No single book can claim to encompass the whole of polymer physics, and this book is no exception. It might more accurately be called "Polymer Physics beyond Flory". This is made clear by the authors near the end of their preface, where they comment that their motivation for writing the book was that its primary antecedent, written by Paul Flory, is now 50 years old.
Interestingly, Flory's book was called Principles of Polymer Chemistry (not physics), but this and other seminal works by Pierre-Gilles de Gennes and Masao Doi and Sam Edwards encompass the primary concepts developed and explained in this excellent book.
It follows that Michael Rubinstein and Ralph Colby focus on the statistical physics of ideal and non-ideal polymer chains, the thermodynamics of polymer blends and solutions, the theory of networks and gelation, the dynamics and relaxation behaviour of unentangled and entangled polymer chains, with and without side chains, and polymer reptation in solution and in the melt.
In these areas the book's coverage is excellent and brings together mean field theory and statistical mechanics approaches with experimental findings to explain and illustrate current understanding of the subject.
It deals only briefly with computer simulation, drawing attention to the power and usefulness of molecular dynamics and Monte Carlo simulations, with no attempt to review the vast literature in this area. The reader interested in these topics will need to seek out other books and resort to the primary literature.
The target readership is final-year undergraduates and first-year postgraduate students; however, the book has also been designed as a reference work for practising polymer scientists and engineers. It will appeal to its intended audience with its emphasis on providing physical insight rather than giving exhaustive coverage of the underlying mathematics.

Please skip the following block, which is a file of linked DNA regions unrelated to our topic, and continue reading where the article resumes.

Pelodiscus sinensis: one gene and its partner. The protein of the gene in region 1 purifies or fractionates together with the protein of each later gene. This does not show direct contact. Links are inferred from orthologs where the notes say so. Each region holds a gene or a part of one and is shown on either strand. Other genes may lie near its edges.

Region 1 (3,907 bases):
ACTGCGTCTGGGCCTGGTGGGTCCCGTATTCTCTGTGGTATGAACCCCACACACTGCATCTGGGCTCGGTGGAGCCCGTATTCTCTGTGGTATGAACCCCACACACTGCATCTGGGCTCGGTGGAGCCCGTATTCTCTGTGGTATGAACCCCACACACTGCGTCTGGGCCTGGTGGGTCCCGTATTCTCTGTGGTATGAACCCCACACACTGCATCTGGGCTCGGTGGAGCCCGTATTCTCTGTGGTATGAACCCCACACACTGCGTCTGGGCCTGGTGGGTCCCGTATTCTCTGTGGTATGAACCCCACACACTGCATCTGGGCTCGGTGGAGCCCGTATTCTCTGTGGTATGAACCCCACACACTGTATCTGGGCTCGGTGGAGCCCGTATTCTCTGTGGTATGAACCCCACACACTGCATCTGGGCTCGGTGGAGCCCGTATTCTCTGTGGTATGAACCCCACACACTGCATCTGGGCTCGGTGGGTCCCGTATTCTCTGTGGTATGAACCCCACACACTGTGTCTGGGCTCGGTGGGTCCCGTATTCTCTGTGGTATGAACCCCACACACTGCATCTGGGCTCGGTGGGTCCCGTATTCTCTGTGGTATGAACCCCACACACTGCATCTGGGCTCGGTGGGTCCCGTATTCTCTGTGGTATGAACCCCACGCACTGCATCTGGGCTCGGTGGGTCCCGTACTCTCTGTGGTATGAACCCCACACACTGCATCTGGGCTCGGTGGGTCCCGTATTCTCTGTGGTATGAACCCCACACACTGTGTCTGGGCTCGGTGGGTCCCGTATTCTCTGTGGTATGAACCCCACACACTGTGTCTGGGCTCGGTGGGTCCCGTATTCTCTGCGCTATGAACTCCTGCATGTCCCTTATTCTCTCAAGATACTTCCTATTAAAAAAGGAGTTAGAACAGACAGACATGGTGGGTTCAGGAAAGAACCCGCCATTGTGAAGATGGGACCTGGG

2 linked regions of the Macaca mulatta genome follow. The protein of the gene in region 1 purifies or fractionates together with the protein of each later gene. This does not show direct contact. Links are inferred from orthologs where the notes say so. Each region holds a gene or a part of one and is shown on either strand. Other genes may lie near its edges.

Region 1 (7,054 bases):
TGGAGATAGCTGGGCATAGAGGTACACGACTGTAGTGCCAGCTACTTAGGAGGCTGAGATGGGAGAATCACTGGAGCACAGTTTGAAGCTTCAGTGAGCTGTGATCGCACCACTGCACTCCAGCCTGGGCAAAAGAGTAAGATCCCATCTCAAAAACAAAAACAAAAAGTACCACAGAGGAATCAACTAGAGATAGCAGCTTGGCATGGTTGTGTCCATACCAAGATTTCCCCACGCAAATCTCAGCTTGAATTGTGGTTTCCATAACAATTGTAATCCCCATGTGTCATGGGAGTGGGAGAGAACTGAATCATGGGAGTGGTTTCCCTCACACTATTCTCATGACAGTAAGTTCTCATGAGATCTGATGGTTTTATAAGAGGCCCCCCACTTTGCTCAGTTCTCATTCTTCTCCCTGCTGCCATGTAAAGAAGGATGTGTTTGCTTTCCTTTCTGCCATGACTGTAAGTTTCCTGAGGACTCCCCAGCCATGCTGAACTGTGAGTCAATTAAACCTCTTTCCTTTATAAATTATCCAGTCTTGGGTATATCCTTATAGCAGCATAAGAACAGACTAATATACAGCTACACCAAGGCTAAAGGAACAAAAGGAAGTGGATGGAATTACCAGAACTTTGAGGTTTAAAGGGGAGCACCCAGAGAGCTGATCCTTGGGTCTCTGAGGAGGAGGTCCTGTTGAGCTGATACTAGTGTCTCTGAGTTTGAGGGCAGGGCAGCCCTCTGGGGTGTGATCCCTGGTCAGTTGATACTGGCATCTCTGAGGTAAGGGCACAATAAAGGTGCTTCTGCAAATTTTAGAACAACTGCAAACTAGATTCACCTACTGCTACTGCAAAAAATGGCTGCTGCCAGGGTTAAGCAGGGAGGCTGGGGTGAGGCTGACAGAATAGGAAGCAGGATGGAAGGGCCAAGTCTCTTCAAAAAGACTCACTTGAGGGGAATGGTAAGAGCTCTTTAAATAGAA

The book is well structured with sound logical development - moving from introductory concepts to advanced topics progressively.
Each chapter contains a useful summary of its content at the end, before presenting copious problems as exercises that interested readers or directed students can tackle.
Each chapter also includes a short bibliography of the most important primary publications it uses. This is good for the student or those new to the field, but it is of less value for the practising scientist, who may want to use the textbook as a reference work and will therefore require a more substantial bibliography.
In summary, the book is well written and opens up its subject matter in a very accessible way to its intended audience. Many lecturers teaching polymer physics will find it useful and will probably want to make use of - and adapt - its exercises to the needs of their students.
I am pleased to have it on my bookshelf as a reference work and would expect most institutions to have a copy on their library shelves.
Gary C. Stevens is professor of polymer science, University of Surrey.
Polymer Physics. First edition
Author - Michael Rubinstein and Ralph H. Colby
Publisher - Oxford University Press
Pages - 440
Price - £55.00
ISBN - 0 19 852059 X